Measuring Transparency in Medicines Registration, Selection and Procurement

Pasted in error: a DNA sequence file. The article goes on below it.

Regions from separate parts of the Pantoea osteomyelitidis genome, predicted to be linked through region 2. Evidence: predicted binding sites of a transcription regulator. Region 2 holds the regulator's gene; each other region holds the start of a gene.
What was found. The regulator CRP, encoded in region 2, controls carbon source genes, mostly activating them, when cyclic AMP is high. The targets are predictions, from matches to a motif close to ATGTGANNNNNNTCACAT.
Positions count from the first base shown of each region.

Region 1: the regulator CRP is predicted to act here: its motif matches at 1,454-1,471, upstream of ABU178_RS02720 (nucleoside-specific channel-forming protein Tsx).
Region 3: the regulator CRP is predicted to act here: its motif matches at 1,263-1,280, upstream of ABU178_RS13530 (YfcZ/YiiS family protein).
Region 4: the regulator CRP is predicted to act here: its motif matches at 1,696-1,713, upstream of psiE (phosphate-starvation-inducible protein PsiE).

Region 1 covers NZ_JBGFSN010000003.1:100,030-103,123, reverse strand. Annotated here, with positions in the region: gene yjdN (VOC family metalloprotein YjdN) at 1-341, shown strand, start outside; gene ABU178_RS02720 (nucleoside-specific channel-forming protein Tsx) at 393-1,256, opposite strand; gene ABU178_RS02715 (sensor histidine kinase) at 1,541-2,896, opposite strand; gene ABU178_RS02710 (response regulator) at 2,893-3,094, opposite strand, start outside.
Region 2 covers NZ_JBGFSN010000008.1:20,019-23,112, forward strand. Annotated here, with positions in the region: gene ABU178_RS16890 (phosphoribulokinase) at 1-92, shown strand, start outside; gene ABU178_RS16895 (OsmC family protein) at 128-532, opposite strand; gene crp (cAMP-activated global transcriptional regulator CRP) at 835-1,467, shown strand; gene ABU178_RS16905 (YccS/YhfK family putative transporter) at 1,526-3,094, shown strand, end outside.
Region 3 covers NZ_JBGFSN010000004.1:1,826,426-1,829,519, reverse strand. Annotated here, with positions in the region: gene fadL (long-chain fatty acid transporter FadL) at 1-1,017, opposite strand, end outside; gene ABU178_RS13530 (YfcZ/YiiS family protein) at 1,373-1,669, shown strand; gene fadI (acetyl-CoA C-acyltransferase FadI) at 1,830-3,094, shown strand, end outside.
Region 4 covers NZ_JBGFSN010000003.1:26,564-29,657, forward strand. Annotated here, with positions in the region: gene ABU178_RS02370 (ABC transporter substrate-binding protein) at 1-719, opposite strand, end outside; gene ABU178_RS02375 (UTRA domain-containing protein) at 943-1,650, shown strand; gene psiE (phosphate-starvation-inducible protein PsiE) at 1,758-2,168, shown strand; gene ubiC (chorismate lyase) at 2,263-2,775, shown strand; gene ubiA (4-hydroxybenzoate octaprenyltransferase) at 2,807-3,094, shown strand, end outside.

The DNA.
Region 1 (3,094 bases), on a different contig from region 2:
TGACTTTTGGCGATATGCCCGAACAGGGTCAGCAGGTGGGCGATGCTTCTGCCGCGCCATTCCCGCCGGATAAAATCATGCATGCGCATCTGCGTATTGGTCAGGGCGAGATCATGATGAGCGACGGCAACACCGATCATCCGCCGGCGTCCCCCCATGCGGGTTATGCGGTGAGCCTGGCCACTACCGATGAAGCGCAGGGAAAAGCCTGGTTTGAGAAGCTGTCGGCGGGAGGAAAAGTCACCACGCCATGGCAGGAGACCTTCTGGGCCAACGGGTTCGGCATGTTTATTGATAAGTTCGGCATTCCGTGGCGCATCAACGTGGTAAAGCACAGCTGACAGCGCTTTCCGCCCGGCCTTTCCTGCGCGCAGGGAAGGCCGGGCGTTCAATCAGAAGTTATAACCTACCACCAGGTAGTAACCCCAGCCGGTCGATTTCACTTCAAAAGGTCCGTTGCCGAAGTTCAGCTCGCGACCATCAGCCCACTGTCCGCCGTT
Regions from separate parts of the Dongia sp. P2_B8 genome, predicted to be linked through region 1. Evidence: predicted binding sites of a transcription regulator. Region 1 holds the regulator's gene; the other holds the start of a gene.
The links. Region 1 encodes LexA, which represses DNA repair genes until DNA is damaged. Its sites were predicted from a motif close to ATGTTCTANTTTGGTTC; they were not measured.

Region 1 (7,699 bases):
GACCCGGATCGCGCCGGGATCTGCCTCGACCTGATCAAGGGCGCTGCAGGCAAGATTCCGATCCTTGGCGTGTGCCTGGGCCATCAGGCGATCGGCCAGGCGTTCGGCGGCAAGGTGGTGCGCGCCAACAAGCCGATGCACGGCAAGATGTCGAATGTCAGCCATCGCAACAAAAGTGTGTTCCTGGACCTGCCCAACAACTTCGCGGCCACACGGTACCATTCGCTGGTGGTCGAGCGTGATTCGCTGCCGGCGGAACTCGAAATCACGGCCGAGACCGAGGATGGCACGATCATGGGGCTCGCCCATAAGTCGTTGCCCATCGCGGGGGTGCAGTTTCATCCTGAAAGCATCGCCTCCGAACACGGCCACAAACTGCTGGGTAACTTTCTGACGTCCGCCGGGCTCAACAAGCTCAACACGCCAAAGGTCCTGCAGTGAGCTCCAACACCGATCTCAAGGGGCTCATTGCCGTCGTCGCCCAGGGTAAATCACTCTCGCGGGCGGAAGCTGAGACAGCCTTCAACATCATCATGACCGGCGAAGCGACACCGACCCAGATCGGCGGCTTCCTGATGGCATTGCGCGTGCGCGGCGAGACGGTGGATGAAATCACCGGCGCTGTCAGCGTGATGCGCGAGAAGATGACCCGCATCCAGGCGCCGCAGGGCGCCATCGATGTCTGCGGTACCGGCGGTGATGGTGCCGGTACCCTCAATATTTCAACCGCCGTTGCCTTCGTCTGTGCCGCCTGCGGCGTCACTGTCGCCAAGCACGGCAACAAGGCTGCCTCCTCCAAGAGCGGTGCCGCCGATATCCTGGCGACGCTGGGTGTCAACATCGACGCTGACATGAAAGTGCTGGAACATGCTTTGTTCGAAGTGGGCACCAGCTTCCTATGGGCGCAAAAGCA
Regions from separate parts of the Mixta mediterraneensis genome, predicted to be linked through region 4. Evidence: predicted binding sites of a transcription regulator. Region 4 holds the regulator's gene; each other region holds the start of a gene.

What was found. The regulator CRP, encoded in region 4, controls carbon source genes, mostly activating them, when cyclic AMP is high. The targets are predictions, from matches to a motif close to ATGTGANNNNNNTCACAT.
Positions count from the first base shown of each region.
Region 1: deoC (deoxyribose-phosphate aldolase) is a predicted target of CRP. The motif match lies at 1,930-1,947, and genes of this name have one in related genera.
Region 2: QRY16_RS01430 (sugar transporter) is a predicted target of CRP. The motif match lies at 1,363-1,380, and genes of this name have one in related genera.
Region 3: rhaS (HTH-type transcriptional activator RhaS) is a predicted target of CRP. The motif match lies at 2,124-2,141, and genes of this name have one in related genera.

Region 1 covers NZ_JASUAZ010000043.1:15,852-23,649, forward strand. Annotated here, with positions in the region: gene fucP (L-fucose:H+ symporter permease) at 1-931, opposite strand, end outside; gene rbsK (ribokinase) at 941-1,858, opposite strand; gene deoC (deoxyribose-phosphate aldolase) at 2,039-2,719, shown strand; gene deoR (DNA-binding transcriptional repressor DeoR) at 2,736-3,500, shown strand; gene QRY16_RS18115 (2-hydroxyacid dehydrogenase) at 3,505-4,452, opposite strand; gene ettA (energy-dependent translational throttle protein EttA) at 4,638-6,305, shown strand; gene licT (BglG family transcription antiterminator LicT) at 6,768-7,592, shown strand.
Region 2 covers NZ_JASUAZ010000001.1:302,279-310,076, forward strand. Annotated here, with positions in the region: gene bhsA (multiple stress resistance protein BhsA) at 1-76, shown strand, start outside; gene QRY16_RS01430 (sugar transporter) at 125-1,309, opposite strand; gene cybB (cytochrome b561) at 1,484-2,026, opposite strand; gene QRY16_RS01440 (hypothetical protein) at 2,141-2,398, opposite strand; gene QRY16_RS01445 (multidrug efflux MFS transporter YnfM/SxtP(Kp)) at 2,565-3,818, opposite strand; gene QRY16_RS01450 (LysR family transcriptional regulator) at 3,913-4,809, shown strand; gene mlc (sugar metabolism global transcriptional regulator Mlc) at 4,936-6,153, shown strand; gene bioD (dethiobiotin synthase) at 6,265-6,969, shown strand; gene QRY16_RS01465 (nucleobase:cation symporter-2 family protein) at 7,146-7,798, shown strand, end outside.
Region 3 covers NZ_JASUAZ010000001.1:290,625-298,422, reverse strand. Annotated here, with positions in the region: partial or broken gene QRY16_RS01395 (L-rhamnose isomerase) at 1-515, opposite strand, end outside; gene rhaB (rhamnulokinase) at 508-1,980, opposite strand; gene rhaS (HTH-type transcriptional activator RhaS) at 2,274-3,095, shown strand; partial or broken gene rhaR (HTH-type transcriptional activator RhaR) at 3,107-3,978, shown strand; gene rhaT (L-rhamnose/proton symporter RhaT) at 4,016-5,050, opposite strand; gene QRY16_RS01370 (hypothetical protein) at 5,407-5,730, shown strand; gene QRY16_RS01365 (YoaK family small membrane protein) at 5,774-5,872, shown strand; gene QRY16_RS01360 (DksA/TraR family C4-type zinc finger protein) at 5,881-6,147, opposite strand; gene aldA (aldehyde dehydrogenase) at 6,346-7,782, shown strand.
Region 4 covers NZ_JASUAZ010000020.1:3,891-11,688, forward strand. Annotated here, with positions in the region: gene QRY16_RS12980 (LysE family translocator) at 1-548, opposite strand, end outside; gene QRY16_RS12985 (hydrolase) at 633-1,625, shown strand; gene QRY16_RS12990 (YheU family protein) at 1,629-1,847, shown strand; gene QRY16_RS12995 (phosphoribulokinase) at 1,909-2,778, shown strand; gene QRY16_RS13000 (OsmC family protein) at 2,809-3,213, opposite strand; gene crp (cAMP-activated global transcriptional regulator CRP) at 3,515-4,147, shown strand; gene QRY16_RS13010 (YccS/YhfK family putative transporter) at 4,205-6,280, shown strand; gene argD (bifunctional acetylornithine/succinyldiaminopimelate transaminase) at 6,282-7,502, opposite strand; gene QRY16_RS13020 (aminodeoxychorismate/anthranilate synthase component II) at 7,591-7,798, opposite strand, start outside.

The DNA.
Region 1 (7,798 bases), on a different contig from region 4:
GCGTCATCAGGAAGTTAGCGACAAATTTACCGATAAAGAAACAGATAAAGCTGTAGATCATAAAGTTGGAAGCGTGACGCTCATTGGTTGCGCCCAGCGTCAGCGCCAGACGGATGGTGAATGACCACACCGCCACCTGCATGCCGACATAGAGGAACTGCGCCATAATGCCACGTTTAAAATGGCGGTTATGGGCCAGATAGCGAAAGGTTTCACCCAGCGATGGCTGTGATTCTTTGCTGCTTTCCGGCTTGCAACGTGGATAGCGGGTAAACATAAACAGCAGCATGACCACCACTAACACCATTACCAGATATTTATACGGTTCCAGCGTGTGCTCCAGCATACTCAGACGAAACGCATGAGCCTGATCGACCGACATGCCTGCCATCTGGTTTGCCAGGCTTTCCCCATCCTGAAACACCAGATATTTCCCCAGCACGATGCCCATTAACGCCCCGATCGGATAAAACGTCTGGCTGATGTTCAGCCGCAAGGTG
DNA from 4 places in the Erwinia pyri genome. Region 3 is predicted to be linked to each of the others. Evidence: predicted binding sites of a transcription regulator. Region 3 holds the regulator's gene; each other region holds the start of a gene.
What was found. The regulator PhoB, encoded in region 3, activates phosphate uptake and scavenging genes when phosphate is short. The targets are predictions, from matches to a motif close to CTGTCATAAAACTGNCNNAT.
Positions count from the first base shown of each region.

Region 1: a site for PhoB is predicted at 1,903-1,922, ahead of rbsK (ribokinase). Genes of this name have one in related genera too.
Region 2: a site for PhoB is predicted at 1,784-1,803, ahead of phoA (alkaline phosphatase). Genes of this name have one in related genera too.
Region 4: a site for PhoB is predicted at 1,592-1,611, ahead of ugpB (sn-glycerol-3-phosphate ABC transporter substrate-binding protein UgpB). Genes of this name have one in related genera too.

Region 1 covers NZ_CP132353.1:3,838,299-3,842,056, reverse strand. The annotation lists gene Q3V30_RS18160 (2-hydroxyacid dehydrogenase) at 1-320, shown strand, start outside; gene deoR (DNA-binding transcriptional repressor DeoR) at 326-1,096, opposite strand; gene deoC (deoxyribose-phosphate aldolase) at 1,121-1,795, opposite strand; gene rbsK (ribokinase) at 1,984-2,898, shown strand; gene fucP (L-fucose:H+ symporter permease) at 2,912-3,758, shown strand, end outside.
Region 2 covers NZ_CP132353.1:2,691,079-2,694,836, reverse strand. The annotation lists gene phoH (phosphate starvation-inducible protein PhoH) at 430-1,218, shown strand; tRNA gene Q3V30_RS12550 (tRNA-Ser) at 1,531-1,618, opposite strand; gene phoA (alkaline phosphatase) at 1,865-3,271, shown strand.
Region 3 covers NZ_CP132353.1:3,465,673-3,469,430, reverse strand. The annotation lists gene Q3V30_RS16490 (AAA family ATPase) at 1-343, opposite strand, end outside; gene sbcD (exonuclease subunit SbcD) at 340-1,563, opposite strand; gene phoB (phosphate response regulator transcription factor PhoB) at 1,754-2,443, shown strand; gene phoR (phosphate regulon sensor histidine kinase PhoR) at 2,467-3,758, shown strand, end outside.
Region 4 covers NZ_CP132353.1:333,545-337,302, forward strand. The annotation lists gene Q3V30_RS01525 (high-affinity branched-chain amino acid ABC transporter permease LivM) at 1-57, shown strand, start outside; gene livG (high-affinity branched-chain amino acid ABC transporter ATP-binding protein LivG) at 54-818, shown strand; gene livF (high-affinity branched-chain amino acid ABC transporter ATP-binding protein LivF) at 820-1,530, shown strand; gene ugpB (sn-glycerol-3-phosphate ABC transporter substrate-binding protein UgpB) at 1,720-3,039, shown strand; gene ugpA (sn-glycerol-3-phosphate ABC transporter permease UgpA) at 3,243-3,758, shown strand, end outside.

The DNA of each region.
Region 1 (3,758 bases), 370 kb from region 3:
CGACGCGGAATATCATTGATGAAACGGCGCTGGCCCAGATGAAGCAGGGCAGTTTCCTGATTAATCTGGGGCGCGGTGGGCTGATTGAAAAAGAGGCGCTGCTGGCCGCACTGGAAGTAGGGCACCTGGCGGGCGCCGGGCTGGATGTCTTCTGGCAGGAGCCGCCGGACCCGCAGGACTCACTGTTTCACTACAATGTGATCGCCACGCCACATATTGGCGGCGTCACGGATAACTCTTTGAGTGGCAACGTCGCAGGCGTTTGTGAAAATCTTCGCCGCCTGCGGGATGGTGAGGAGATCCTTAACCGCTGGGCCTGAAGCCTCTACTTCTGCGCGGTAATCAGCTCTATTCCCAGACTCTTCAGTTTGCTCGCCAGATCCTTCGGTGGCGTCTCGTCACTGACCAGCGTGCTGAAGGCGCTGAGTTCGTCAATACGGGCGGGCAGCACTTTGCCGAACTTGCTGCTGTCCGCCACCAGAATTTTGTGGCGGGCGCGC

Publication date: 2006